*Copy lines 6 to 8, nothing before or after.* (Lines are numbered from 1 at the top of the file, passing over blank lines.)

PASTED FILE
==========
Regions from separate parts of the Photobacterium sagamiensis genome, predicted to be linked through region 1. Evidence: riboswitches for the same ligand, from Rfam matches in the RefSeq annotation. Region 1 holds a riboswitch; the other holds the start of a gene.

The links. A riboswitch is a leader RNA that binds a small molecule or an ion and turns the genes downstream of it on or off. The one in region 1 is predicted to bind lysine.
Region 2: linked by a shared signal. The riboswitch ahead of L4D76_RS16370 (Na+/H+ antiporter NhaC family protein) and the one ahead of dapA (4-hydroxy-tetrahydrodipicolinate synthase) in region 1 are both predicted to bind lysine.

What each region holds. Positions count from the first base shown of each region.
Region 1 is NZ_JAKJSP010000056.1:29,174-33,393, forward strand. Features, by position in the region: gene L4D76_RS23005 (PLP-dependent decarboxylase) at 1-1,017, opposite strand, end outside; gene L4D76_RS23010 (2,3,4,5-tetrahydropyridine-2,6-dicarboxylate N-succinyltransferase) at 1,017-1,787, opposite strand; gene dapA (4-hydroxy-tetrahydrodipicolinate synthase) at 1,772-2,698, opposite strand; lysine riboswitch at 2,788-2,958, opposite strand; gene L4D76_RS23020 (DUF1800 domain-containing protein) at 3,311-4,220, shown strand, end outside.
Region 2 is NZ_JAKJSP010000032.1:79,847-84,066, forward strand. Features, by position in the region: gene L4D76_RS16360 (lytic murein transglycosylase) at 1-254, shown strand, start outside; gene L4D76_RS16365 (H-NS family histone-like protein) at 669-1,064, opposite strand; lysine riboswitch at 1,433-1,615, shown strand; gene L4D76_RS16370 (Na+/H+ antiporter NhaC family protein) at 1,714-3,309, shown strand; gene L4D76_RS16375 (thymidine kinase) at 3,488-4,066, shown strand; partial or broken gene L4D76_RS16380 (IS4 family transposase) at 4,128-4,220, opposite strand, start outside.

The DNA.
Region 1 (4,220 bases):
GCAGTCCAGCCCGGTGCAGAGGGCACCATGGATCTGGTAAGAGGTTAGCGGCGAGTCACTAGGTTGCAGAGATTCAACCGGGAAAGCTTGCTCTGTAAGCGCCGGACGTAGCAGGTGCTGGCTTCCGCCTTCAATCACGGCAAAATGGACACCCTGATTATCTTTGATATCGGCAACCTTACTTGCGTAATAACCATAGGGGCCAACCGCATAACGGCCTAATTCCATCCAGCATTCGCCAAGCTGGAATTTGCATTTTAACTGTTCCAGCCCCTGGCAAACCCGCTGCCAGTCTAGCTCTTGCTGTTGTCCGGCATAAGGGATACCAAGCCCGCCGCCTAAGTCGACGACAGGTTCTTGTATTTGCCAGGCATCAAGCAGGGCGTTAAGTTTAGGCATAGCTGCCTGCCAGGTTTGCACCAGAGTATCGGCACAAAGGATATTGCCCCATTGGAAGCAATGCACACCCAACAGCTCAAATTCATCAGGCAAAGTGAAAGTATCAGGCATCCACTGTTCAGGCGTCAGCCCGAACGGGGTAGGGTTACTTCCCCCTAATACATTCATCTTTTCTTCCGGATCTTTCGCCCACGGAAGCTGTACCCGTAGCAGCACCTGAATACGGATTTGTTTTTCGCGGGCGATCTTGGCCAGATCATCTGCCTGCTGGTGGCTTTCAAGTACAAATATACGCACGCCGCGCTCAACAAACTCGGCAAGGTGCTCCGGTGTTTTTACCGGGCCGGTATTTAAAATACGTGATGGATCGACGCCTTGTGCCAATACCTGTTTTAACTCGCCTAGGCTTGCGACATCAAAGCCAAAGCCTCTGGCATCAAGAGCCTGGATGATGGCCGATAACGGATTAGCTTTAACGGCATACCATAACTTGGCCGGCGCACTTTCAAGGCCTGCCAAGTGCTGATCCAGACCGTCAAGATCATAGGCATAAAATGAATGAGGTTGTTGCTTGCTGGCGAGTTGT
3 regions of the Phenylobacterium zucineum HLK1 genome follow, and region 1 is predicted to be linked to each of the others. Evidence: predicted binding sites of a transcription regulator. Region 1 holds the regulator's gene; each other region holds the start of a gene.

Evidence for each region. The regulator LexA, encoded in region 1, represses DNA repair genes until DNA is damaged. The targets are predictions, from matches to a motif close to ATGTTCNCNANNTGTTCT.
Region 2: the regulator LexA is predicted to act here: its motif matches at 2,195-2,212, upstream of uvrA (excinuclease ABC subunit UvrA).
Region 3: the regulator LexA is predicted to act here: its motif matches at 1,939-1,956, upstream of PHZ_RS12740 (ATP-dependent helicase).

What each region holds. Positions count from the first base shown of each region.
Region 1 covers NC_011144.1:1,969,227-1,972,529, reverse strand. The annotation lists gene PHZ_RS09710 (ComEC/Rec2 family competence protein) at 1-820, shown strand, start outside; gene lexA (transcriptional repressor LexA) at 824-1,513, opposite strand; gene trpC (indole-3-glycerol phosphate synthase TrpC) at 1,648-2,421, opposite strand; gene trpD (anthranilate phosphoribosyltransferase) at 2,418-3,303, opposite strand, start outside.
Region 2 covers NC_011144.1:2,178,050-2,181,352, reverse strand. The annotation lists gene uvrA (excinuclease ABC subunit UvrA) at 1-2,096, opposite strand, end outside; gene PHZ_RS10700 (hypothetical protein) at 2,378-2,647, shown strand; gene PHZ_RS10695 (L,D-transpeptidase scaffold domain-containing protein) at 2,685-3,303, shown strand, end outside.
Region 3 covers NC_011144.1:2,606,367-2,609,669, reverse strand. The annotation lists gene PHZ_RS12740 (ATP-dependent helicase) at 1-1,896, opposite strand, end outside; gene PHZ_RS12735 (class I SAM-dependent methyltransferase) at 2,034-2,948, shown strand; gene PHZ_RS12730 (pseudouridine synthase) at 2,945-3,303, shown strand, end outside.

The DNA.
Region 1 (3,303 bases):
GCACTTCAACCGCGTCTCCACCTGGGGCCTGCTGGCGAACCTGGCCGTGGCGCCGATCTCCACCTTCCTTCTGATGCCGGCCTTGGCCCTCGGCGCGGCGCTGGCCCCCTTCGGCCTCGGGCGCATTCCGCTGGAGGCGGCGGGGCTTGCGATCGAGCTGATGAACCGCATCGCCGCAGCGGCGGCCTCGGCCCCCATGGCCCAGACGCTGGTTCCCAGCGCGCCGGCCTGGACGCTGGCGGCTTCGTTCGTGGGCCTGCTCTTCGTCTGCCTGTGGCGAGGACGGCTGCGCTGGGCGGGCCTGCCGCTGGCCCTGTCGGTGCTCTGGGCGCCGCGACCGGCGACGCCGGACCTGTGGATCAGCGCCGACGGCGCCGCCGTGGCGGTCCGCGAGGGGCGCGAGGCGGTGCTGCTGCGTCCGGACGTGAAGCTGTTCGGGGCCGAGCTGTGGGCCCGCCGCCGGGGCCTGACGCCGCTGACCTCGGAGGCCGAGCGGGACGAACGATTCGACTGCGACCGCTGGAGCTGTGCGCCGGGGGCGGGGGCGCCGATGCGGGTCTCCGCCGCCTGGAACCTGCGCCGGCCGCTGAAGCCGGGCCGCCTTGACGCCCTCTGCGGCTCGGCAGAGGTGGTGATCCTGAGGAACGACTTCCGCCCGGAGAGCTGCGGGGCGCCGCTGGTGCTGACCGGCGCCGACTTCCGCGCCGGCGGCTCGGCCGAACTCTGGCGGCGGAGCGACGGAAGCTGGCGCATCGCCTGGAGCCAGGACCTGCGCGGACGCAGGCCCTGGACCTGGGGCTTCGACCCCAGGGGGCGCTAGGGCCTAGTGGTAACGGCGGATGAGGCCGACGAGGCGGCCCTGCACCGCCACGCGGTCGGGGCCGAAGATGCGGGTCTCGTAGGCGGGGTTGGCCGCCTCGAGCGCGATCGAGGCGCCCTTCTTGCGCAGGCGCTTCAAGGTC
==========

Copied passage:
Region 2 is NZ_JAKJSP010000032.1:79,847-84,066, forward strand. Features, by position in the region: gene L4D76_RS16360 (lytic murein transglycosylase) at 1-254, shown strand, start outside; gene L4D76_RS16365 (H-NS family histone-like protein) at 669-1,064, opposite strand; lysine riboswitch at 1,433-1,615, shown strand; gene L4D76_RS16370 (Na+/H+ antiporter NhaC family protein) at 1,714-3,309, shown strand; gene L4D76_RS16375 (thymidine kinase) at 3,488-4,066, shown strand; partial or broken gene L4D76_RS16380 (IS4 family transposase) at 4,128-4,220, opposite strand, start outside.

The DNA.
Region 1 (4,220 bases):